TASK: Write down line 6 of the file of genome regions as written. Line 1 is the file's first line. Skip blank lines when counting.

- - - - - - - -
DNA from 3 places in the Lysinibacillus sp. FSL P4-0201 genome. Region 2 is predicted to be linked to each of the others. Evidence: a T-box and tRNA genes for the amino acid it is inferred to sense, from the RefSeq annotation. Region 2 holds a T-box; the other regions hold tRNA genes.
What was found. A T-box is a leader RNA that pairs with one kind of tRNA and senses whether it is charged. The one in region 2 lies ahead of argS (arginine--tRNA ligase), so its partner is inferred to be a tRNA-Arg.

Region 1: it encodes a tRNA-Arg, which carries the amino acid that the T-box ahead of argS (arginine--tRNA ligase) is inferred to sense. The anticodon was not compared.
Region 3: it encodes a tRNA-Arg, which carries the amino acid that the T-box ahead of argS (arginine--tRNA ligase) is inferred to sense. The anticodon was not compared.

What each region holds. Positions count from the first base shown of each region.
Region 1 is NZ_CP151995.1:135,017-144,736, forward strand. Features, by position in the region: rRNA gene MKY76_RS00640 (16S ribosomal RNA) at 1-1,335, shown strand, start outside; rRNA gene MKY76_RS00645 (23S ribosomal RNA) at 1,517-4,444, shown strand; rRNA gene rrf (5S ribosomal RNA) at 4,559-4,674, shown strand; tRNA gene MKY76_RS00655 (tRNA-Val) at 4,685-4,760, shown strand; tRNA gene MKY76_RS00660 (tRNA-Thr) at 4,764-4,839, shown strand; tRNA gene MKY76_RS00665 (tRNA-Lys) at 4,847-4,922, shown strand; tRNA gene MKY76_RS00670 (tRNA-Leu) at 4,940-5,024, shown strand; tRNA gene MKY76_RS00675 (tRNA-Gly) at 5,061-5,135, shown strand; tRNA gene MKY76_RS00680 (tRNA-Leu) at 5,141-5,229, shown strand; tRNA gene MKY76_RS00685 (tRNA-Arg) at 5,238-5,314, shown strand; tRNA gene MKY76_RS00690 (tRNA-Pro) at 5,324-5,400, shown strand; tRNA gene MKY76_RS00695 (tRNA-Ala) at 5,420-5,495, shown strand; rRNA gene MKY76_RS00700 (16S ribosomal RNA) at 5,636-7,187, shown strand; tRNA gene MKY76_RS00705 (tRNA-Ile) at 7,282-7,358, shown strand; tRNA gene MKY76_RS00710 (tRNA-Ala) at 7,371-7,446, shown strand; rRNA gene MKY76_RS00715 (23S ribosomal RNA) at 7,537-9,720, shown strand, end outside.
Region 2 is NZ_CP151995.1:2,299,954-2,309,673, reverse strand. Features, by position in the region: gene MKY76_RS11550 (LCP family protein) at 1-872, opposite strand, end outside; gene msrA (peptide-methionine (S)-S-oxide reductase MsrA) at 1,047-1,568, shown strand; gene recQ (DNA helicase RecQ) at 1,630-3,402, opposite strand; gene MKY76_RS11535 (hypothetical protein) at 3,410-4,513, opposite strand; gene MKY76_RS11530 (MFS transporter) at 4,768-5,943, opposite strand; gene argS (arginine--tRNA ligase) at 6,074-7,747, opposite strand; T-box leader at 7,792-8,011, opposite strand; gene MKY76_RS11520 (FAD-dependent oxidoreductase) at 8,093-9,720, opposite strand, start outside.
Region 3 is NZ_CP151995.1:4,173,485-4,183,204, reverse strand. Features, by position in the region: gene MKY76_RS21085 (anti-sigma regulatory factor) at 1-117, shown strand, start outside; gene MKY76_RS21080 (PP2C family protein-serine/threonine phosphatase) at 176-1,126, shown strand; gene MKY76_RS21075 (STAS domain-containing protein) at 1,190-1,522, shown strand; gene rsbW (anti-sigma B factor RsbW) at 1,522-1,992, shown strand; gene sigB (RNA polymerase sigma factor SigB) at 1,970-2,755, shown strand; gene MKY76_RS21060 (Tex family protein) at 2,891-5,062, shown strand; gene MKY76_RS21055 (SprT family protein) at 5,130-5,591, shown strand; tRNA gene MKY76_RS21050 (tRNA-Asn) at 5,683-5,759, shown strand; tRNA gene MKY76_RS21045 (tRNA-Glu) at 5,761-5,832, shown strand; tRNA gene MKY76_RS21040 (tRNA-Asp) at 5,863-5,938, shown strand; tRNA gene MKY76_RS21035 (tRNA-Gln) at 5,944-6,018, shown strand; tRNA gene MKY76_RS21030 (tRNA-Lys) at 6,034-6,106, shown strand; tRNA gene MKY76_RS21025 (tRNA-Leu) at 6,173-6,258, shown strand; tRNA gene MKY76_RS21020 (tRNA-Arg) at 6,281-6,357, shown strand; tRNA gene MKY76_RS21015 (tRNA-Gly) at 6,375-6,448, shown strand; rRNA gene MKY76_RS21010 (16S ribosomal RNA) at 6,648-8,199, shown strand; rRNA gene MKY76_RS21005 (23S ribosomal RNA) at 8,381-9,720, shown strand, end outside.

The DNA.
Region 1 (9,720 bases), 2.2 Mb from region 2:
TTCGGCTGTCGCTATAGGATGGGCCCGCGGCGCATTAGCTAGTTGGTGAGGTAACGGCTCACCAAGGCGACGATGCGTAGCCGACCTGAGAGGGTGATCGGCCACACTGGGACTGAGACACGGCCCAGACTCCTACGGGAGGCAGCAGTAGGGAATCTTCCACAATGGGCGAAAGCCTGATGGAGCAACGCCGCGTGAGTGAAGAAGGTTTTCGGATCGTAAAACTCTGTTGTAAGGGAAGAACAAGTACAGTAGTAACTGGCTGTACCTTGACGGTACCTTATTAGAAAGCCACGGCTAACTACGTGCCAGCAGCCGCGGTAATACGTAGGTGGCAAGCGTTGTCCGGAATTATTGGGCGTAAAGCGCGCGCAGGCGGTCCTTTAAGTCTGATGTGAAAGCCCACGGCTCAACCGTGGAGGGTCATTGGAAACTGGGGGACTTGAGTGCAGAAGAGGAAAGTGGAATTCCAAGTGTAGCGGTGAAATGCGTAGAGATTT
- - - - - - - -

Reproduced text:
Region 1 is NZ_CP151995.1:135,017-144,736, forward strand. Features, by position in the region: rRNA gene MKY76_RS00640 (16S ribosomal RNA) at 1-1,335, shown strand, start outside; rRNA gene MKY76_RS00645 (23S ribosomal RNA) at 1,517-4,444, shown strand; rRNA gene rrf (5S ribosomal RNA) at 4,559-4,674, shown strand; tRNA gene MKY76_RS00655 (tRNA-Val) at 4,685-4,760, shown strand; tRNA gene MKY76_RS00660 (tRNA-Thr) at 4,764-4,839, shown strand; tRNA gene MKY76_RS00665 (tRNA-Lys) at 4,847-4,922, shown strand; tRNA gene MKY76_RS00670 (tRNA-Leu) at 4,940-5,024, shown strand; tRNA gene MKY76_RS00675 (tRNA-Gly) at 5,061-5,135, shown strand; tRNA gene MKY76_RS00680 (tRNA-Leu) at 5,141-5,229, shown strand; tRNA gene MKY76_RS00685 (tRNA-Arg) at 5,238-5,314, shown strand; tRNA gene MKY76_RS00690 (tRNA-Pro) at 5,324-5,400, shown strand; tRNA gene MKY76_RS00695 (tRNA-Ala) at 5,420-5,495, shown strand; rRNA gene MKY76_RS00700 (16S ribosomal RNA) at 5,636-7,187, shown strand; tRNA gene MKY76_RS00705 (tRNA-Ile) at 7,282-7,358, shown strand; tRNA gene MKY76_RS00710 (tRNA-Ala) at 7,371-7,446, shown strand; rRNA gene MKY76_RS00715 (23S ribosomal RNA) at 7,537-9,720, shown strand, end outside.